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By
Reuters
Published
Jul 20, 2009
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WTO cotton deal will do little for Africa

By
Reuters
Published
Jul 20, 2009

GENEVA, July 15 (Reuters) - The current deal at the World Trade Organisation to cut cotton subsidies offers little hope to African countries as it ignores most trade-distorting supports, a senior African agricultural economist said on Wednesday 15 July.



Abdoulaye Zonon of Burkina Faso's Centre d'Analyse des Politiques Economiques et Sociales (CAPES) told Reuters that cotton subsidies notified to the WTO by the United States -- which form the basis for any cuts -- amount to only a fraction of actual payments.

WTO members have agreed to give cotton special treatment within agricultural negotiations under the long-running Doha round to free up world trade. Some 10 million people in central and western Africa depend on the crop for their livelihood.

A deal slashing rich-country subsidies that depress world prices, keeping cotton farmers in African and other developing regions in poverty, is seen as a litmus test of the world community's ability to produce a fair farm trade agreement.

Zonon's findings are all the more sensitive ahead of a visit to Washington next week by trade ministers of four cotton-producing African states.



LOBBYING CONGRESS

African diplomats said the ministers of the Cotton-4 countries -- Burkina Faso, Benin, Chad and Mali -- would lobby the U.S. Congress from July 20 to 22, but were unlikely to meet U.S. Trade Representative Ron Kirk.

Under draft agriculture proposals for a WTO Doha deal, using a formula drawn up by the Cotton-4, the United States would cut its cotton subsidies by 82 percent from the average annual level it has notified to the WTO for 1995-2000.

Zonon told a conference on the Doha agricultural negotiations organised by the International Centre for Trade and Sustainable Develoment (ICTSD) that U.S. notified cotton subsidies averaged $623 million in the base period.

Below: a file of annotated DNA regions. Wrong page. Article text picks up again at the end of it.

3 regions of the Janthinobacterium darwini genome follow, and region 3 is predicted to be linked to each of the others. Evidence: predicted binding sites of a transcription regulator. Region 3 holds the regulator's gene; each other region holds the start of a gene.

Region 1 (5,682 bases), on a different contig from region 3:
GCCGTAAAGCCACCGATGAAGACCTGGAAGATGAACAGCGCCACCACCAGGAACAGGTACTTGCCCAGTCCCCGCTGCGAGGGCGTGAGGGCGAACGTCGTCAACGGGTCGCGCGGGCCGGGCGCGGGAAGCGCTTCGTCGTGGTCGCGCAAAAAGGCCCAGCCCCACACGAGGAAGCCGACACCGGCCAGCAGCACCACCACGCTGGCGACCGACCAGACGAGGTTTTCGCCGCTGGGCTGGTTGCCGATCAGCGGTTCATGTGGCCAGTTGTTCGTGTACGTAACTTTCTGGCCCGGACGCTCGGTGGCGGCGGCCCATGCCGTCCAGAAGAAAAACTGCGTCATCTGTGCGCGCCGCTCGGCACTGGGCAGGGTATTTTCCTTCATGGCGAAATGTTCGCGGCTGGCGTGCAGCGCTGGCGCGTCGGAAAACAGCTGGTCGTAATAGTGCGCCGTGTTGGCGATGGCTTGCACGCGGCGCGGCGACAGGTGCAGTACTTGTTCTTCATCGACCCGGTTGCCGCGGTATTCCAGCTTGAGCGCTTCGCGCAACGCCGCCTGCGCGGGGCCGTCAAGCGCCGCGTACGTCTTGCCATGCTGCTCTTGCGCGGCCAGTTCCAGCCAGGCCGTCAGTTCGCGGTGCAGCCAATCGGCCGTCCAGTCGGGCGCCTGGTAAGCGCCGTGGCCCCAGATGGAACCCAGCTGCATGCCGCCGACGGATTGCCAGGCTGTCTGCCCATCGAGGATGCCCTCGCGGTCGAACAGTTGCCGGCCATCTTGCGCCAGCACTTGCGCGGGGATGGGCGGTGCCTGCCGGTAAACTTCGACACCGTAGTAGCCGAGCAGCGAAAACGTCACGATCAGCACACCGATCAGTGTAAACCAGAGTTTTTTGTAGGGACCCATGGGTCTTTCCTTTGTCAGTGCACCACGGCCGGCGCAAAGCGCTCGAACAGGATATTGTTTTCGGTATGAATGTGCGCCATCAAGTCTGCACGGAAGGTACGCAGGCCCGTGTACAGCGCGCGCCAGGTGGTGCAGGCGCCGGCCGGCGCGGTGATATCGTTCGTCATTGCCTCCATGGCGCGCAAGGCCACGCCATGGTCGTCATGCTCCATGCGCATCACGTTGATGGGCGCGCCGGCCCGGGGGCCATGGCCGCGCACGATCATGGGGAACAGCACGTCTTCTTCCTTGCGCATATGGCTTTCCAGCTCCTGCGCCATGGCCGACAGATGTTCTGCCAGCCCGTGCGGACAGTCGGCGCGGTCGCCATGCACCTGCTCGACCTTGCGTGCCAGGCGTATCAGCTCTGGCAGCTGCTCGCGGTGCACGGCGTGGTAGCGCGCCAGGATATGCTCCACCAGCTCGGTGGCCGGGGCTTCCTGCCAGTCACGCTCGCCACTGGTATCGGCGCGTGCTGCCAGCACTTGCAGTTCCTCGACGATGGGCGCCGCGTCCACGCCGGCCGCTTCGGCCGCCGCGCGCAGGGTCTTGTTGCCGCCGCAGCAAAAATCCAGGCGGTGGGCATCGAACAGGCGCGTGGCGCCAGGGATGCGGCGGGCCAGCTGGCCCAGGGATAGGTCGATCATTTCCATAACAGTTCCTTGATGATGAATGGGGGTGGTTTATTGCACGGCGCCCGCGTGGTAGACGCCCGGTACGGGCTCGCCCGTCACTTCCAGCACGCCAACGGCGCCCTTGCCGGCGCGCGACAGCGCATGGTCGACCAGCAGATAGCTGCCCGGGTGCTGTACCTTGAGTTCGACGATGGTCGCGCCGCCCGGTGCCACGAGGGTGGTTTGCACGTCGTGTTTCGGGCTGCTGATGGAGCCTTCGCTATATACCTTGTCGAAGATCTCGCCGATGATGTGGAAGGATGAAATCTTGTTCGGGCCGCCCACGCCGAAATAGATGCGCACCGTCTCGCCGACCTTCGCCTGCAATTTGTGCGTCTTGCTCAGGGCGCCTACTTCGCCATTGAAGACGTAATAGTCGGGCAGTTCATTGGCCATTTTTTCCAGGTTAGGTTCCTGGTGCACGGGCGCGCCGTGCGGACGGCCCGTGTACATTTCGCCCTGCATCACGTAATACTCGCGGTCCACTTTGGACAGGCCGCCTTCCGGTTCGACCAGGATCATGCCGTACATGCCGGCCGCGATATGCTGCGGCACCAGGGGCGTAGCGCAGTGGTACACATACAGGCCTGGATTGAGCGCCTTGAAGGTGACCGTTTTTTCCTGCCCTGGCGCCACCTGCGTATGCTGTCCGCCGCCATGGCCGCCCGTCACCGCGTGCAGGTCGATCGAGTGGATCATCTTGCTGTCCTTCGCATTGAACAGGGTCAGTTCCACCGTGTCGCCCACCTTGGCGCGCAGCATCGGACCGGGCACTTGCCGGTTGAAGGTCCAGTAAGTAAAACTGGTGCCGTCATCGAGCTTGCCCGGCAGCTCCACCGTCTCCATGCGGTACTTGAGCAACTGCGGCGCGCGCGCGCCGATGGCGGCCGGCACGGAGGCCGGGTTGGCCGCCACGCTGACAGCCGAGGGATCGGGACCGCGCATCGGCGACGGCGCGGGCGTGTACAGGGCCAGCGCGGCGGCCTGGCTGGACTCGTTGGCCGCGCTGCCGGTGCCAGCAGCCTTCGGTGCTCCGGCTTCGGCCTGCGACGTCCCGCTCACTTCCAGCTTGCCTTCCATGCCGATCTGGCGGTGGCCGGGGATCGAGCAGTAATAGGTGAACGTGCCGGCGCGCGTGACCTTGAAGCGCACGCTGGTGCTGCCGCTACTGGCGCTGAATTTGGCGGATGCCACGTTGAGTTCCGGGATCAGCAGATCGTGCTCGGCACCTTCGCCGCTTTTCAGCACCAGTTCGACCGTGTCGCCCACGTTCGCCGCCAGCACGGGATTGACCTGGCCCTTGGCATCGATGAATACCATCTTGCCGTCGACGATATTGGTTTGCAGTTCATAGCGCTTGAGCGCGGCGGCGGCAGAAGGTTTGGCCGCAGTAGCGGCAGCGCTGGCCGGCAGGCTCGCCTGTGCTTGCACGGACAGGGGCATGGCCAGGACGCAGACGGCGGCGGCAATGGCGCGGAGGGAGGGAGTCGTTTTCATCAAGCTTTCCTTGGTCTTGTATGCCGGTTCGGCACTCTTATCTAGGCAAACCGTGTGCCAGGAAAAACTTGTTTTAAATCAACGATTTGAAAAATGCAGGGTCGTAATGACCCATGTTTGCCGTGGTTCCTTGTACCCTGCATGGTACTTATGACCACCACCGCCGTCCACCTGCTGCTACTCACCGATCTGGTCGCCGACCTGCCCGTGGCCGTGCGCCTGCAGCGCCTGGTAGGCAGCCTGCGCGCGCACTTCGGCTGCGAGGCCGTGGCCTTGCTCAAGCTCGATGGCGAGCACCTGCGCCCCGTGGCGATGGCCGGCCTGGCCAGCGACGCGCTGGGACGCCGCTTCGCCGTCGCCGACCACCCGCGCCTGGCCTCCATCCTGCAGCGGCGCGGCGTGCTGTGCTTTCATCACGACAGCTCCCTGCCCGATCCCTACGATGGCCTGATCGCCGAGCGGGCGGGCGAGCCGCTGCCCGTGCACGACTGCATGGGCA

The proposed formula would cut these U.S. subsidies by about $510 million to $113 million, he said.

But the notified figures exclude many U.S. cotton supports, including those ruled illegal by the WTO's dispute settlement body in a case brought by Brazil which is now entitled to seek $4 billion in compensation from the United States, he said.

"The question is whether the basis for subsidies is going to be recalculated to reflect the findings of the dispute body," Zonon said.

He estimated actual U.S. cotton subsidies in 1995-2000 amounted to $1.74 billion instead of the notified $623 million.

David Blandford, professor of agricultural economics at Pennsylvania State University, told the ICTSD conference that there was a big difference between subsidies as understood by economists and subsidies defined under WTO agreements.

And furthermore WTO members have plenty of scope to reclassify subsidies in order to comply with WTO limits.

"In the cotton case...it is undoubtedly true that certain subsidies are not included," he said.

What is clear is that cotton subsidies by the United States, European Union and China are pushing down world prices.

Zonon cited 9 studies that estimated that world cotton prices would be between 2 and 28 percent higher without the state supports.

The depressed world prices have contributed to a halving of cotton production in Burkina Faso to 360,000 tonnes in 2007-2008 from 750,000 tonnes in 2005. The crop accounts for 60 percent of export revenues.

Leaders of the G8 countries called last week for a conclusion of the Doha round in 2010, and trade diplomats said a revision of the draft proposals was possible later this year.

By Jonathan Lynn

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